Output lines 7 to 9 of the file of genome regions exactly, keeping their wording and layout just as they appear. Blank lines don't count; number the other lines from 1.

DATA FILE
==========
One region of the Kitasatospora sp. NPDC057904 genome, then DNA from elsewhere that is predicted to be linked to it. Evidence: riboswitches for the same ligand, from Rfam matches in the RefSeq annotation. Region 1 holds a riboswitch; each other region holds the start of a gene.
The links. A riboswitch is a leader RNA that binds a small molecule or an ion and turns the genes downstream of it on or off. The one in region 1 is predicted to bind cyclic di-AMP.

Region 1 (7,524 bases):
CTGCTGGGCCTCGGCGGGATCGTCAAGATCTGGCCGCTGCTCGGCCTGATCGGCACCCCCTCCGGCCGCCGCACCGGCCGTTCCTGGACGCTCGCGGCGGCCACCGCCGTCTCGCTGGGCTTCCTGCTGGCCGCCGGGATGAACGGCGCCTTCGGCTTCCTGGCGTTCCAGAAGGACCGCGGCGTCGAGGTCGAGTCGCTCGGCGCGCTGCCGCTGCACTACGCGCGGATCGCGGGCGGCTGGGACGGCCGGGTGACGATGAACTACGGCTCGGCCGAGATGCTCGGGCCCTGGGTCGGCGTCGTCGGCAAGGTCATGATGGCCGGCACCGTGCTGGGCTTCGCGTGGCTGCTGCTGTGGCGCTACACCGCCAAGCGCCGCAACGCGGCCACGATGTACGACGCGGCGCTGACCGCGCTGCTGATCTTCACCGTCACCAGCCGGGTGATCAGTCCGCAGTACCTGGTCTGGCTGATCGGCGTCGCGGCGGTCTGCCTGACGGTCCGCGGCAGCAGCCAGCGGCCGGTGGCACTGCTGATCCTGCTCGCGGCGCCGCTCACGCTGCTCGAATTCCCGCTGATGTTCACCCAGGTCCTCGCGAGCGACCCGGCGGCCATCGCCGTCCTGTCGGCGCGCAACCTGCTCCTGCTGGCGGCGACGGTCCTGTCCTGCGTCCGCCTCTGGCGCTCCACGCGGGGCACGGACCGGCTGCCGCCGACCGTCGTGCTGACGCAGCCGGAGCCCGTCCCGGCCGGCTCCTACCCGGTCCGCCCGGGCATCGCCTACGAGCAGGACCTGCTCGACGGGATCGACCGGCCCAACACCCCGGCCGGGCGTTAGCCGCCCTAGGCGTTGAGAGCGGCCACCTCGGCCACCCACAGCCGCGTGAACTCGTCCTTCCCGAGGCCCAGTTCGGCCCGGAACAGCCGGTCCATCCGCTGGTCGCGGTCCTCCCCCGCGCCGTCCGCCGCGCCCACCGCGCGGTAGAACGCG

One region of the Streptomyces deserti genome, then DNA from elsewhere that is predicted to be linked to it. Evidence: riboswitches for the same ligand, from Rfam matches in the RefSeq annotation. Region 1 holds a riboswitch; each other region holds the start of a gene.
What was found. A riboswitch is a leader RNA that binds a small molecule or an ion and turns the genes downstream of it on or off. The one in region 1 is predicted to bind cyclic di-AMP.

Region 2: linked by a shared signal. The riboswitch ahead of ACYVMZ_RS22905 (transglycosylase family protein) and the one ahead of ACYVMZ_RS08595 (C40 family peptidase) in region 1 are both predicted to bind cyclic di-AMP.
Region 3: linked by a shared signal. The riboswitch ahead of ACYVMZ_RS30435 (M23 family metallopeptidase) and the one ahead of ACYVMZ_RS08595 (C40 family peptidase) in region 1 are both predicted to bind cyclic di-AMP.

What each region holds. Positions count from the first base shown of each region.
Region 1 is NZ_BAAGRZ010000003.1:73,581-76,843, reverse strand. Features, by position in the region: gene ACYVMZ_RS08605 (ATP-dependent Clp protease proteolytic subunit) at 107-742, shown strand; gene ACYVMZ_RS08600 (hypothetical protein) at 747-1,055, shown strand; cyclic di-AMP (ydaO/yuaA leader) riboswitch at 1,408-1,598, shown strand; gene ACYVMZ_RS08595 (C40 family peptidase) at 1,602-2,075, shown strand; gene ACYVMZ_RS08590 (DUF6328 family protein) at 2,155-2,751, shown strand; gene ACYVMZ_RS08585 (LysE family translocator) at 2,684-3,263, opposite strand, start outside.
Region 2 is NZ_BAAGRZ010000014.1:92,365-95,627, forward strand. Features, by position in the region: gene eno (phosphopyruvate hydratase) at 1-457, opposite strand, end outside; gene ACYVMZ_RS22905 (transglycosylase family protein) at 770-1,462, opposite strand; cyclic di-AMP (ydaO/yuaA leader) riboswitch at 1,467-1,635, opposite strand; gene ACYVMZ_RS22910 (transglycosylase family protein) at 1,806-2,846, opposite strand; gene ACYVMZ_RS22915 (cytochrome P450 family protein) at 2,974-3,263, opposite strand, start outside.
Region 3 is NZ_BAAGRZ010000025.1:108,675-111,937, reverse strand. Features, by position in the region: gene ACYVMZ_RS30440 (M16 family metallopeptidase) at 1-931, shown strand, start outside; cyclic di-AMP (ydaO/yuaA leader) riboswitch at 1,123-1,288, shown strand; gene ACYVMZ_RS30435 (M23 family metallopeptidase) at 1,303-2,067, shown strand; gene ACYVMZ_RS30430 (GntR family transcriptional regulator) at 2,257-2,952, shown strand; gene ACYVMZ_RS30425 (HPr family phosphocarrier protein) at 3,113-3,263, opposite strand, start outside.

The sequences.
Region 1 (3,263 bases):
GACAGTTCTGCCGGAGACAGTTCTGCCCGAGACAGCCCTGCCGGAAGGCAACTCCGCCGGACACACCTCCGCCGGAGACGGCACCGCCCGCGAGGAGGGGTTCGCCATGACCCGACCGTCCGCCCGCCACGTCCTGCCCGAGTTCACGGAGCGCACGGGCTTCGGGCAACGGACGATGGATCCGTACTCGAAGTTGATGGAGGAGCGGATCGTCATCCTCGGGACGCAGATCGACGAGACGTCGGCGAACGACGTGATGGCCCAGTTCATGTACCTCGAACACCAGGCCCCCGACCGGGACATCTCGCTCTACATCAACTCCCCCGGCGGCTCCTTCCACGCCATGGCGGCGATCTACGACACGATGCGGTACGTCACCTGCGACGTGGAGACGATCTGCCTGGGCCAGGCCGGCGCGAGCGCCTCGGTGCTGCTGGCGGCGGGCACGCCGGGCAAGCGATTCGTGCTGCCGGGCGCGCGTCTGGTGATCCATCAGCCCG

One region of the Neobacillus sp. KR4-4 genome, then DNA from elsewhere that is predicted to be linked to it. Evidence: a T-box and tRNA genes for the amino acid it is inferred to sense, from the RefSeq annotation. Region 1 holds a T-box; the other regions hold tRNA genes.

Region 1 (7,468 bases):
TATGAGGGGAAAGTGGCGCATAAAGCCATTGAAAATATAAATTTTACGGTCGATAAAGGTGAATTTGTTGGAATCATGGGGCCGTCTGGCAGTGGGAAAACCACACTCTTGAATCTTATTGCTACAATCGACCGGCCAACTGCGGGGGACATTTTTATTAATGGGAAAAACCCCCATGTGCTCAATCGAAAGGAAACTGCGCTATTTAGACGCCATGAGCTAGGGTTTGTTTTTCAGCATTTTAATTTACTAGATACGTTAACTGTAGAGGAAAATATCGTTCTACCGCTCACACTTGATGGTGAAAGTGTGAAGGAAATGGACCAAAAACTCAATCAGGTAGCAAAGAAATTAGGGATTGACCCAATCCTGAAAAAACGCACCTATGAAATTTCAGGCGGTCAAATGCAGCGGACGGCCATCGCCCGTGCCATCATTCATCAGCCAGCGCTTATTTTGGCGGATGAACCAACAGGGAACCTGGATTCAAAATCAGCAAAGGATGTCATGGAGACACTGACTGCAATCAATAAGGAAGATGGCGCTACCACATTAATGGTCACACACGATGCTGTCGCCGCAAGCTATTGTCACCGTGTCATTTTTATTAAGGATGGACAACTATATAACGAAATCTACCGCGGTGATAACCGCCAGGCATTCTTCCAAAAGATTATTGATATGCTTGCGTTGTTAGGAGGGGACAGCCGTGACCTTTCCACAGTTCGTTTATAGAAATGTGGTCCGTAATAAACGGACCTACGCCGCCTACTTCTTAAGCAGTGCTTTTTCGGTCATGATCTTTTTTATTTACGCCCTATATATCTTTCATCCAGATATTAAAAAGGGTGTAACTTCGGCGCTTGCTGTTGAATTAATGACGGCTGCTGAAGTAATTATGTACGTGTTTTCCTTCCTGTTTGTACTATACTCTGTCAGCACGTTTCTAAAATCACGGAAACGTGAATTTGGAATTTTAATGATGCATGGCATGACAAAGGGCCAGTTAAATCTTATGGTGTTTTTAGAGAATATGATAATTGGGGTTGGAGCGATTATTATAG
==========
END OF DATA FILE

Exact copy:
Region 2: linked by a shared signal. The riboswitch ahead of ACYVMZ_RS22905 (transglycosylase family protein) and the one ahead of ACYVMZ_RS08595 (C40 family peptidase) in region 1 are both predicted to bind cyclic di-AMP.
Region 3: linked by a shared signal. The riboswitch ahead of ACYVMZ_RS30435 (M23 family metallopeptidase) and the one ahead of ACYVMZ_RS08595 (C40 family peptidase) in region 1 are both predicted to bind cyclic di-AMP.

What each region holds. Positions count from the first base shown of each region.